Remember that huge backlog of passport requests the State Department faced just a year ago?
No more. The recession has slowed foreign travel dramatically, cutting wait times for passports by a quarter, the LA Times reports.
The agency had budgeted to handle 17 million passports a year. Now it says 12 million will be the more likely number.
As a result, State is laying off contract workers in droves, right into the teeth of the same recession. No cuts to full-timers are in the works, officials told the newspaper.
The U.S. airline industry is projected to carry 41 million fewer passengers in 2009, a decline that will continue through 2010, according to Boyd Group International. U.S. passenger levels may not again reach 2008 levels until after 2014.
Despite the slowdown, another kink is in the works: Starting June 1, the millions who cross in and out of the United States by car and on foot will need to have a passport; a new, cheaper mini-passport in card form; or a similar, high-security ID to cross the Mexican and Canadian borders. Tens of thousands of cruisers need them, too.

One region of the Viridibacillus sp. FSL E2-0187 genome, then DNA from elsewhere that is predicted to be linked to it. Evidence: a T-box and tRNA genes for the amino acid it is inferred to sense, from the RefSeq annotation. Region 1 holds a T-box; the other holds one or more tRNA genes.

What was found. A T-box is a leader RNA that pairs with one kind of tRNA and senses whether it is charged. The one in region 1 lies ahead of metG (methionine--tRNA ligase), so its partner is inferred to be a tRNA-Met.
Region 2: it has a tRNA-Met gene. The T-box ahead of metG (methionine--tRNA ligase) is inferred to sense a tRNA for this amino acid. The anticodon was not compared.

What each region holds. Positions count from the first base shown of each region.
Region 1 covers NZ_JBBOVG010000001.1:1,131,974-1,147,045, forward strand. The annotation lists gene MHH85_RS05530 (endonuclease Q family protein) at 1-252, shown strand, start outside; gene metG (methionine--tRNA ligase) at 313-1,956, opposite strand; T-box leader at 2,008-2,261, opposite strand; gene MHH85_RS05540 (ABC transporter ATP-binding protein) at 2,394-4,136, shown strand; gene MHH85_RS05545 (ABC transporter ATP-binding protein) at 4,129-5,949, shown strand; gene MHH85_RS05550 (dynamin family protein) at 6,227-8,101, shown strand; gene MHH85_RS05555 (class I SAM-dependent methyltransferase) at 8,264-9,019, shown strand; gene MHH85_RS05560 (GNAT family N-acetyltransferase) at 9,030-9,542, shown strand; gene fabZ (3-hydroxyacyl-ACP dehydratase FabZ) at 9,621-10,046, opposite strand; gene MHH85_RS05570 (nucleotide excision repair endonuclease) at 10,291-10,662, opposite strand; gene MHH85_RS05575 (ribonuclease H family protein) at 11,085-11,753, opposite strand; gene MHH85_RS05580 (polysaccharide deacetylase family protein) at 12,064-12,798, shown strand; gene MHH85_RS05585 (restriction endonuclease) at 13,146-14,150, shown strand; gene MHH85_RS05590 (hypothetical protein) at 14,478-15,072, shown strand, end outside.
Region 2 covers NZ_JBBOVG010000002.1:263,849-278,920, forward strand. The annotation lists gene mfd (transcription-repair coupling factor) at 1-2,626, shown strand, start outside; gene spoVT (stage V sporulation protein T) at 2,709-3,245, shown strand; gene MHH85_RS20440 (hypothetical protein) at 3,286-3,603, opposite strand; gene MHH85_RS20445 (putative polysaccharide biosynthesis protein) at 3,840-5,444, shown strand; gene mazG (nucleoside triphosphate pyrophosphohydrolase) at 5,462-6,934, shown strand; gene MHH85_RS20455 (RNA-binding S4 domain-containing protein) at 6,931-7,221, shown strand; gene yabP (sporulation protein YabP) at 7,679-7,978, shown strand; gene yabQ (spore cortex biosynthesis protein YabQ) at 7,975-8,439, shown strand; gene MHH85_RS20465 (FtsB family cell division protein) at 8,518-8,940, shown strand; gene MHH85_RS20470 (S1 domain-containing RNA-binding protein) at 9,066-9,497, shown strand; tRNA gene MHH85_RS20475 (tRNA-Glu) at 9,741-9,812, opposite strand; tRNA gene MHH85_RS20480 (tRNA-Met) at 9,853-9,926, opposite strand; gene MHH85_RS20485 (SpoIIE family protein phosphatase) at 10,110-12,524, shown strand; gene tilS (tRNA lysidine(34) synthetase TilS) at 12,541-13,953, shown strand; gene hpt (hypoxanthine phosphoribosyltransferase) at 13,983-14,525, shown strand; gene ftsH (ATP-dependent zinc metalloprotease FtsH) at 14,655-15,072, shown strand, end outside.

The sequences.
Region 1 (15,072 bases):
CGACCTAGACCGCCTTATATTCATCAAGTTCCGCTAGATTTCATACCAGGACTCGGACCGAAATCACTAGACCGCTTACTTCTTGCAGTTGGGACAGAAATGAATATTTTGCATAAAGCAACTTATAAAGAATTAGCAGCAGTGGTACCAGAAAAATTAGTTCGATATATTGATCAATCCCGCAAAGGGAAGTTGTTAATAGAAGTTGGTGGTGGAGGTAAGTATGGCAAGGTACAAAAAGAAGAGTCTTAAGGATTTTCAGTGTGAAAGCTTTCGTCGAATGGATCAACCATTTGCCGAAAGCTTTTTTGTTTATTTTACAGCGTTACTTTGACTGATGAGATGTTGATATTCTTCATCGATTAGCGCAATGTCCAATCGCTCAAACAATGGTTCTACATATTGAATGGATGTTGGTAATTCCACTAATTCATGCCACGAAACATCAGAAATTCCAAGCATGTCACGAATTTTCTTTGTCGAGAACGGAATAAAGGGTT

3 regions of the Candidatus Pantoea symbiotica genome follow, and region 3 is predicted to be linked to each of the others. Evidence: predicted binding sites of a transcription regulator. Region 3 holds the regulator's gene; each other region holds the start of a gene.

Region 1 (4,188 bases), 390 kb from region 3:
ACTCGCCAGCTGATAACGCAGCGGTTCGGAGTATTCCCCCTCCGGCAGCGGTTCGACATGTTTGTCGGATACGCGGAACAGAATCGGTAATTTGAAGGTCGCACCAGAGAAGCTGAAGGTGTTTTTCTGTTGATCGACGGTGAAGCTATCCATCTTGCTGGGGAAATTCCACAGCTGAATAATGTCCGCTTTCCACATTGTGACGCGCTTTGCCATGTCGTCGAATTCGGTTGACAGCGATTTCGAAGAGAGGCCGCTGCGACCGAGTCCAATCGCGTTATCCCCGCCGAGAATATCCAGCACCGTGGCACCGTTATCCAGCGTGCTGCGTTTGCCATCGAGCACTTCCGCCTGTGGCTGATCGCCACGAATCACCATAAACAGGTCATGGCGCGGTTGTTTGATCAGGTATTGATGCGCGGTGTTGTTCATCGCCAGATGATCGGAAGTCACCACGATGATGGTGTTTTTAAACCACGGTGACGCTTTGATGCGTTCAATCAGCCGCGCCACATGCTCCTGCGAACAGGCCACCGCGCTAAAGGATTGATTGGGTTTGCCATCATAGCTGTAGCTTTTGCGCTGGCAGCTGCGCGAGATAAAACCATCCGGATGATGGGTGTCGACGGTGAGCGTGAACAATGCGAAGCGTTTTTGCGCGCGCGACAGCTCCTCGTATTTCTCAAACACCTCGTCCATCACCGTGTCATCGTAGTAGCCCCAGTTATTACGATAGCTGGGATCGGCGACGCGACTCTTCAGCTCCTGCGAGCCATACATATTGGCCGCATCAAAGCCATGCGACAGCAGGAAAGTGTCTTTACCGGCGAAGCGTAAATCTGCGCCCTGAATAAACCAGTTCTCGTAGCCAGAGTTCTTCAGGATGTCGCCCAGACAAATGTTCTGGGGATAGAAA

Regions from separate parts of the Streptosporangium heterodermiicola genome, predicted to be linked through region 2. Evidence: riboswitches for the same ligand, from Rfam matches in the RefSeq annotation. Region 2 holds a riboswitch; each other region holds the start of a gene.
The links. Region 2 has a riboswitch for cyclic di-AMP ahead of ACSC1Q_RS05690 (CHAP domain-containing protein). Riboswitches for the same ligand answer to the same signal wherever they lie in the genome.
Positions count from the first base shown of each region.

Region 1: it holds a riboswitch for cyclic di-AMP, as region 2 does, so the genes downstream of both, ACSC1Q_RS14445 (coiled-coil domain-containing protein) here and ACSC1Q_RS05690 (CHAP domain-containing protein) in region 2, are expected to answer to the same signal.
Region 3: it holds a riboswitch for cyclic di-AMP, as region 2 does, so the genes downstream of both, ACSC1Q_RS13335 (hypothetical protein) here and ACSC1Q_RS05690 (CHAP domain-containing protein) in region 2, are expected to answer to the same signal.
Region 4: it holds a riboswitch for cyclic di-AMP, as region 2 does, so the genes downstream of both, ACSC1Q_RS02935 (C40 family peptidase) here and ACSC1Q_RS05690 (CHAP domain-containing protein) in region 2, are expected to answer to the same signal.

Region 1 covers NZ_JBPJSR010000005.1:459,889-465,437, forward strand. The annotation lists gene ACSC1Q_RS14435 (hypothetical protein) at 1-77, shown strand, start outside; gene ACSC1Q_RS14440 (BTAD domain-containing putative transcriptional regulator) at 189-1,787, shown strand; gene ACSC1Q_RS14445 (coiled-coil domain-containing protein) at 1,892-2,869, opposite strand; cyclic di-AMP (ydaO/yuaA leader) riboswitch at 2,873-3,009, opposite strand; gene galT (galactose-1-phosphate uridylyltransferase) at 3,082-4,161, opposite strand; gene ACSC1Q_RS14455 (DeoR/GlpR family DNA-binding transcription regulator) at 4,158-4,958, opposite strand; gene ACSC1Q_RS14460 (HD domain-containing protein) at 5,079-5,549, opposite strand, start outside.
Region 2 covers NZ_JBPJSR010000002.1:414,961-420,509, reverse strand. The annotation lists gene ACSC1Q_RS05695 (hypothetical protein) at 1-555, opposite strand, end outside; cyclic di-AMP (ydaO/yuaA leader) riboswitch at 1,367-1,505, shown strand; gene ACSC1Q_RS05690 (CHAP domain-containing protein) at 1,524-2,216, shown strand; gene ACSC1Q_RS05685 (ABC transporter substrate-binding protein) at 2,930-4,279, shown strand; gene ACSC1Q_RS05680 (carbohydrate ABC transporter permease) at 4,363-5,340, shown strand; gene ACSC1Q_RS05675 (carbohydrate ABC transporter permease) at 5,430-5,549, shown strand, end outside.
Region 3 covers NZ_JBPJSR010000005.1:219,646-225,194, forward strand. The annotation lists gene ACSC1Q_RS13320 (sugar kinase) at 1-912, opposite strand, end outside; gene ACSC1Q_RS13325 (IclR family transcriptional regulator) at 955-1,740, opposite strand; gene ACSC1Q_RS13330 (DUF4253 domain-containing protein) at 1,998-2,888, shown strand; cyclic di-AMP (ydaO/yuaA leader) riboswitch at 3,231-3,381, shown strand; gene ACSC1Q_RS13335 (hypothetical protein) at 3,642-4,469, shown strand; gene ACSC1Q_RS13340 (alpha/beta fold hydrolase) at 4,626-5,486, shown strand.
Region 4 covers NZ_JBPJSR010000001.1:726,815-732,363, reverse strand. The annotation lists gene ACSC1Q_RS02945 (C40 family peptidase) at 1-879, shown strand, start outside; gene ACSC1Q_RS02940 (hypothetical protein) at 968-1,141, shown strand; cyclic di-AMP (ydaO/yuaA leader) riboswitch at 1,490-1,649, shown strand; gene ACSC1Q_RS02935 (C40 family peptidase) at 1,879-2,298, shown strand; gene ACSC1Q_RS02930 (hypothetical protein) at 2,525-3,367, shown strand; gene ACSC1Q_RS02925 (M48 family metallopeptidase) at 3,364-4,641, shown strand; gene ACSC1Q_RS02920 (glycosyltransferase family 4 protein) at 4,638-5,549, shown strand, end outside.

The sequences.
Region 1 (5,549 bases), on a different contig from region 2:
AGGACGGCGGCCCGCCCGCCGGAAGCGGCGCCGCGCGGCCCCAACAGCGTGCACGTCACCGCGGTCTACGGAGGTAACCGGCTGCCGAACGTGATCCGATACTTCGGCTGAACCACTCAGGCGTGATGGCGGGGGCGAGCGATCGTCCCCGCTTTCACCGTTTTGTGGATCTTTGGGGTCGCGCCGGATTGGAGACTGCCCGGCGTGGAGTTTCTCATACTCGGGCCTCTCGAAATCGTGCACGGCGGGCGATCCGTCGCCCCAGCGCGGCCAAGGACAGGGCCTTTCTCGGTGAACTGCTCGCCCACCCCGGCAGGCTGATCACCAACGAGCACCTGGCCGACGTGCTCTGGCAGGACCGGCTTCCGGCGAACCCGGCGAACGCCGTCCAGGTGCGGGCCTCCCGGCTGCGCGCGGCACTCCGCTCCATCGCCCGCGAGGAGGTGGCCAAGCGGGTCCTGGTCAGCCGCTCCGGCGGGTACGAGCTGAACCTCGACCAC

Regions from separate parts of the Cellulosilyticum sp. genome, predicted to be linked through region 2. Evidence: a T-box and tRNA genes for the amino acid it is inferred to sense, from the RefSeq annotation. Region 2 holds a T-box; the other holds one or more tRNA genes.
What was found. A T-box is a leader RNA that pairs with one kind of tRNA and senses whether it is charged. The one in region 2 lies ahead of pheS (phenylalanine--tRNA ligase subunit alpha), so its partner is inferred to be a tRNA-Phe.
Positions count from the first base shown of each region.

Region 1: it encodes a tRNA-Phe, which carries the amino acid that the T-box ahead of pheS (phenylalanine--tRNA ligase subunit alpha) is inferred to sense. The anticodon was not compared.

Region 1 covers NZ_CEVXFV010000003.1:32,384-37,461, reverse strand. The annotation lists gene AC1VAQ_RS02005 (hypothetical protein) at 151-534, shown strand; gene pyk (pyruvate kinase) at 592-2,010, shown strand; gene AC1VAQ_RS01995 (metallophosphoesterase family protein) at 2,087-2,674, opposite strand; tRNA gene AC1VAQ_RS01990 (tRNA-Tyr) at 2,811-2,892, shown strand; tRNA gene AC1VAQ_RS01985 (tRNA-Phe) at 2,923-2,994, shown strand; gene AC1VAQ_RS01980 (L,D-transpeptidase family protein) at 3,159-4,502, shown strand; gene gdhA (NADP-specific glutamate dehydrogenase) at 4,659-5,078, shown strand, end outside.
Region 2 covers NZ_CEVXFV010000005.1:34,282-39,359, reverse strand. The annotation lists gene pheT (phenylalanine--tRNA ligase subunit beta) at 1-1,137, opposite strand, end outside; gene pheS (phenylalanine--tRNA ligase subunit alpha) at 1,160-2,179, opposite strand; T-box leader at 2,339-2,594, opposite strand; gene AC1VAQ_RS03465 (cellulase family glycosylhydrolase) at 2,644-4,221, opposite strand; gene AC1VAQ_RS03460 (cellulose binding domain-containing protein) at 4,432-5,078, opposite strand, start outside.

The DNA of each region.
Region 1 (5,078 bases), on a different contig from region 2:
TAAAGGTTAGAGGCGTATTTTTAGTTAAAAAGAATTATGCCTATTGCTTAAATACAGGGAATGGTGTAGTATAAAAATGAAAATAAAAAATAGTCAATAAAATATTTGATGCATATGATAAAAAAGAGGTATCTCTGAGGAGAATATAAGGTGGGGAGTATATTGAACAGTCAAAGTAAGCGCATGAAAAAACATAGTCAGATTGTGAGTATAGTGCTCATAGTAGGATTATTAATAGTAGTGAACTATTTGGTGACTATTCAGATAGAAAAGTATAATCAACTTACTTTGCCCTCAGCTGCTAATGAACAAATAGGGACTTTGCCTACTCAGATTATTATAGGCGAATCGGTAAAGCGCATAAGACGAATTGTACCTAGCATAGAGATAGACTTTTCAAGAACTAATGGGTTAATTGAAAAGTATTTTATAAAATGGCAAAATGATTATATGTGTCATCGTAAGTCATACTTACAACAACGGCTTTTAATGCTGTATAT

Fliers already must show a passport or its equivalent.
The vehicle and pedestrian rule was supposed to be in effect already, but it was pushed back to June 1 as State fell behind in processing. Officials cannot discount another mad rush as the new, delayed deadline approaches.
"We really don't know . . . the extent to which [travelers] may decide on May 1 or June 1, 'Hey, I'm not properly documented,' " Sprague told the Times.
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